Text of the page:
Two weeks ago, the Medford City Council passed a no confidence vote against Covelle by a 4-3 margin, with Robert Penta bringing the resolution forward. Tuesday night, the Penta called for the council to ask for Covelle's firing, but the vote failed, 3-4.

That vote factored into McGlynn's decision to ask for his resignation, he wrote.

"Our city council has approved a vote of no confidence in your administration; the same council that has to approve our federal appropriations," he wrote.

Covelle could not be immediately reached Wednesday night.

Patrick asked Covelle to resign through a letter from Aaron Gornstein, his housing undersecretary, on Thursday, citing the findings of the federal audit. Patrick also replaced his appointment to the authority's commission Eugene McGillicuddy with Sean Caron. McGillicuddy is related to McGlynn through marriage, he said during a housing meeting in April after being asked about his relationship to McGlynn by Medford resident and videographer Joseph Viglione.

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Public Access Producer May 16, 2012 at 02:37 PM
You are protesting a bit too much, Rick, and have gone way off topic. I stand by my belief that this Mayor came very close to losing the election. You made two posts and you asked me not to respond. Sounds like you need to read Hamlet...something about protesting too much. If you don't want a response, don't respond. It is as simple as that, Rick.
Jarret Bencks May 22, 2012 at 01:09 PM
A comment on this thread was deleted for violating Patch's terms of use.
stevieB May 25, 2012 at 12:50 PM
wow Joe V says Bush was leadin gfrom behind...a surplus?? its called the invention of the internet...oh yeah Gore "invented" it...Joe what government ad are you in..after all you are a democrat and you like the messiah...how much of my taxes get you through the day?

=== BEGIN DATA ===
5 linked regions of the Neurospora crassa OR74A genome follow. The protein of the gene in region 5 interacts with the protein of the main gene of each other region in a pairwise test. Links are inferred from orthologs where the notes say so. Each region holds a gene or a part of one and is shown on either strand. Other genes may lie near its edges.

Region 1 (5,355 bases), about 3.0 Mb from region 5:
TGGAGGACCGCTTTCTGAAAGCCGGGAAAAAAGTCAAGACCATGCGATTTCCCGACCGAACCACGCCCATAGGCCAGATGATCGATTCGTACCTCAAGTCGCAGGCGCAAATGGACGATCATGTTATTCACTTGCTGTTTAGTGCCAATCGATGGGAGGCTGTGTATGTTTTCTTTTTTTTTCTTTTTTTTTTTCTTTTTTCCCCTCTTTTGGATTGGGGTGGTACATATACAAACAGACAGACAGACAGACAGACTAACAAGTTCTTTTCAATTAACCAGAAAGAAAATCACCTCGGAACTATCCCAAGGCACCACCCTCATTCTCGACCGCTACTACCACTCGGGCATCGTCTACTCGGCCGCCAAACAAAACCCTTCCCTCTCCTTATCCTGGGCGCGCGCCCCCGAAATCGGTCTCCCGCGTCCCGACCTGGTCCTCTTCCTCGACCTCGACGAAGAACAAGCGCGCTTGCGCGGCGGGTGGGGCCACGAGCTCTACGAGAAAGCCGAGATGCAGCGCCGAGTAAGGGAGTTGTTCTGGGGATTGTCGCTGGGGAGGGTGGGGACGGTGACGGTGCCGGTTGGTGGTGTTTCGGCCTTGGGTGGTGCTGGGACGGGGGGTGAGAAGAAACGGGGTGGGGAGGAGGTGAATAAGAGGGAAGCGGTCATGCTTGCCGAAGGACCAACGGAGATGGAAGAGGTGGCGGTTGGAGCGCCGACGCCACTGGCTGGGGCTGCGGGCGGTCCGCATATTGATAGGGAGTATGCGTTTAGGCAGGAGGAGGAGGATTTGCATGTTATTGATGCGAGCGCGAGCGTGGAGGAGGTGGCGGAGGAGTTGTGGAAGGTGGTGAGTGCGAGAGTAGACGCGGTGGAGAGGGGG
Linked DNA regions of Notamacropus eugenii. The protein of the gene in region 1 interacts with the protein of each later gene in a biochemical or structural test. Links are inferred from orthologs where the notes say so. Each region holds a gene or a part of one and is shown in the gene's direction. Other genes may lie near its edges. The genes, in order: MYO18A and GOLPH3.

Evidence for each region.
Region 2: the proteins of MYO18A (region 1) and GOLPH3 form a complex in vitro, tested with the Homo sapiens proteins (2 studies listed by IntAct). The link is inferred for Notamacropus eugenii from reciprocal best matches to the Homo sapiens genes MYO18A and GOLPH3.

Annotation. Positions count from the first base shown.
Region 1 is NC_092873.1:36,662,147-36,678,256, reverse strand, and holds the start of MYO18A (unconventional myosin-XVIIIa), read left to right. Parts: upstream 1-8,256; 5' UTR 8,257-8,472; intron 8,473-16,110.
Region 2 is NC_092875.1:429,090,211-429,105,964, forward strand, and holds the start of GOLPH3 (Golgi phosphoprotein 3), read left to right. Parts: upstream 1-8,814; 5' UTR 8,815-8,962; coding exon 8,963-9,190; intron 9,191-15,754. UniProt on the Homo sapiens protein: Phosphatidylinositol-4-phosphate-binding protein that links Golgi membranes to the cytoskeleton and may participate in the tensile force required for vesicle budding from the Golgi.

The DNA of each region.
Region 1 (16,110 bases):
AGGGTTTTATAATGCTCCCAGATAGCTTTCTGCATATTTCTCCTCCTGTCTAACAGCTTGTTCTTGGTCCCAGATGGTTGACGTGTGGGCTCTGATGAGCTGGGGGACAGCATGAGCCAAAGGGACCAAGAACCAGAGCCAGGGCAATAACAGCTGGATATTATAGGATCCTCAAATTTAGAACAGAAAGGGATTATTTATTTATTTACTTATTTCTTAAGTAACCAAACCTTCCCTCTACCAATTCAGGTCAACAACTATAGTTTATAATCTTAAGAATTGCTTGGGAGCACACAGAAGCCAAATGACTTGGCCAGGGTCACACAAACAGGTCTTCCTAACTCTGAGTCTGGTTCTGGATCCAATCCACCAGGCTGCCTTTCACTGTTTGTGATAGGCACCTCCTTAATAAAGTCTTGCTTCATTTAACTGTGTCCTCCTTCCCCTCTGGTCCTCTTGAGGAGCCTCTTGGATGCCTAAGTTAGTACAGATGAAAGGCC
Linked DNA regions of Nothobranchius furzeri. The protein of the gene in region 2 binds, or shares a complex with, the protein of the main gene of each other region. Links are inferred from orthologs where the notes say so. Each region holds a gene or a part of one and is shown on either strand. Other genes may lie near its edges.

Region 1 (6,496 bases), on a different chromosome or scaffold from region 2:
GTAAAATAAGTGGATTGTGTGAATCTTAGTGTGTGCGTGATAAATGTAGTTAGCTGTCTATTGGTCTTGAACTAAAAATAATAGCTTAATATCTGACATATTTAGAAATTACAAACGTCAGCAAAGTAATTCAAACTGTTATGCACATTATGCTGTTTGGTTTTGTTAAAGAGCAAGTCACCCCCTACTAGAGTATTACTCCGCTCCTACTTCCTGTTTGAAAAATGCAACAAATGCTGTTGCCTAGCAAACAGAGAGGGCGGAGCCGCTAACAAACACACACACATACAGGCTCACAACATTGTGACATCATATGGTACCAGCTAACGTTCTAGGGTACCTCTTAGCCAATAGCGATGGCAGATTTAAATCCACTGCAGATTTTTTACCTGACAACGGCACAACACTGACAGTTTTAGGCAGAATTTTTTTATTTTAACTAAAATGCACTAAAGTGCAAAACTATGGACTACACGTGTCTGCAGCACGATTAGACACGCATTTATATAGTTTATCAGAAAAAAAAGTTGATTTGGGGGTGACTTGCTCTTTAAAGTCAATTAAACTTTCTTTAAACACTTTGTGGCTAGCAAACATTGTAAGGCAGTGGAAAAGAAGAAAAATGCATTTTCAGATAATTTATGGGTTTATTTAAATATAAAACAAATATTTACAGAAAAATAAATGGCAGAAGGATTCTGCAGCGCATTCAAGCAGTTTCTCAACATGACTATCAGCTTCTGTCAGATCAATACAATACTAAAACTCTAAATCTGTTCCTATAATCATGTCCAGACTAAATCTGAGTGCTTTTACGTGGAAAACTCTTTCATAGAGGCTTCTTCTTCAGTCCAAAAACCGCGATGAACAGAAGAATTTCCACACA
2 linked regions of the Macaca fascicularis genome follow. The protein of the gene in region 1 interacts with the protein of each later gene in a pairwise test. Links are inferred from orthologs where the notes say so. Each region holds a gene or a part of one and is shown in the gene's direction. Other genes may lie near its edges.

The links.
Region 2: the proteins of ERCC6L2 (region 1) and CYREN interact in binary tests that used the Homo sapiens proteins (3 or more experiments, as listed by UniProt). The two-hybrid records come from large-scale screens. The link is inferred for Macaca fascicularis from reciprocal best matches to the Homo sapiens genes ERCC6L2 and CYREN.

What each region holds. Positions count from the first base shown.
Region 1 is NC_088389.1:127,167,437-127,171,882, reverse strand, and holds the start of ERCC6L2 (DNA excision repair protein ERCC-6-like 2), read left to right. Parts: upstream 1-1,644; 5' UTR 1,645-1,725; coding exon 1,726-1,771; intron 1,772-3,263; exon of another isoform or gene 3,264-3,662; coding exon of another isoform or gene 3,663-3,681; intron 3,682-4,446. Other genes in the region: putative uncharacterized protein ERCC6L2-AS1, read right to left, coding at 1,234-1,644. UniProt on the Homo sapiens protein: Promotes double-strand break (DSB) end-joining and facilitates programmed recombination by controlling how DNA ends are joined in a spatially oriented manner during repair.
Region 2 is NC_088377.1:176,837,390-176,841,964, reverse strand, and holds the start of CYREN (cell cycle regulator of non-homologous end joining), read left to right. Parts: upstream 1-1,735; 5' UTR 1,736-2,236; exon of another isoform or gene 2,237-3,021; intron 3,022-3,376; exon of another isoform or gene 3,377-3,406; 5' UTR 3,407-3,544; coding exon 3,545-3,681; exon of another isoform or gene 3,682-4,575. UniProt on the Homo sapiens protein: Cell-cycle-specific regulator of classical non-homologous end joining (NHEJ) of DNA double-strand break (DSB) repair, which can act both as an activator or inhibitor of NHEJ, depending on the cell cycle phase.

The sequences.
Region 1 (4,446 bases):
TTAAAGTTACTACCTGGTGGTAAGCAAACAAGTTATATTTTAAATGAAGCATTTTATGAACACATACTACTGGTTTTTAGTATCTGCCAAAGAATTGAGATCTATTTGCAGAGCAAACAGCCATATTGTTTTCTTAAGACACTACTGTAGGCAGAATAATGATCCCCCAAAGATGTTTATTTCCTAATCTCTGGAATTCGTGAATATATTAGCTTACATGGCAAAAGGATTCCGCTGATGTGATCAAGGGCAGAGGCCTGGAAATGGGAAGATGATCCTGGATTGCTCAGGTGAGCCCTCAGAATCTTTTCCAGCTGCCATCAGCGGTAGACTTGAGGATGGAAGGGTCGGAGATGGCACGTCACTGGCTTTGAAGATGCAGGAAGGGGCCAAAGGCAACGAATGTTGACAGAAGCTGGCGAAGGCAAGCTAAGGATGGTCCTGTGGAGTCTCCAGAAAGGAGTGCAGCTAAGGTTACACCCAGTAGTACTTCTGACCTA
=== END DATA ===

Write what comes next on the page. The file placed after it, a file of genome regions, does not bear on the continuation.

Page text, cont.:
Rick Catino May 25, 2012 at 01:08 PM
According to GAO, the only four years we have shown a surplus since 1969 happen to coincide with the last four years of Clinton's presidency. I wouldn't know about Al Gore and the Internet, or the messiah, or other extraneous, off-topic information, but the deficit/surplus information is a publicly available and published fact.
Public Access Producer May 25, 2012 at 03:17 PM
I'm happy to be a Progressive and vote mostly Democrat (though I did vote for Bill Campbell - Republican - for Secretary of the State). Unlike many "independents" (Republicans who are ashamed of how they vote) you can be nice to me for being honest about how I vote. For the person and what they represent, not the party. Democrat is how I lean, though there are many Democratic politicians that have disappointed me. When the poster attacks Al Gore (who was reportedly instrumental in helping the internet blossom and flourish) - when a poster names someone and then belittles them, well, that's why we flag them as inappropriate. And the rants take this off topic. The discussion is the resignation of Bob Covelle and how tight he was with McGlynn and Sheriff DiPaola. He got the job through connections, not skill.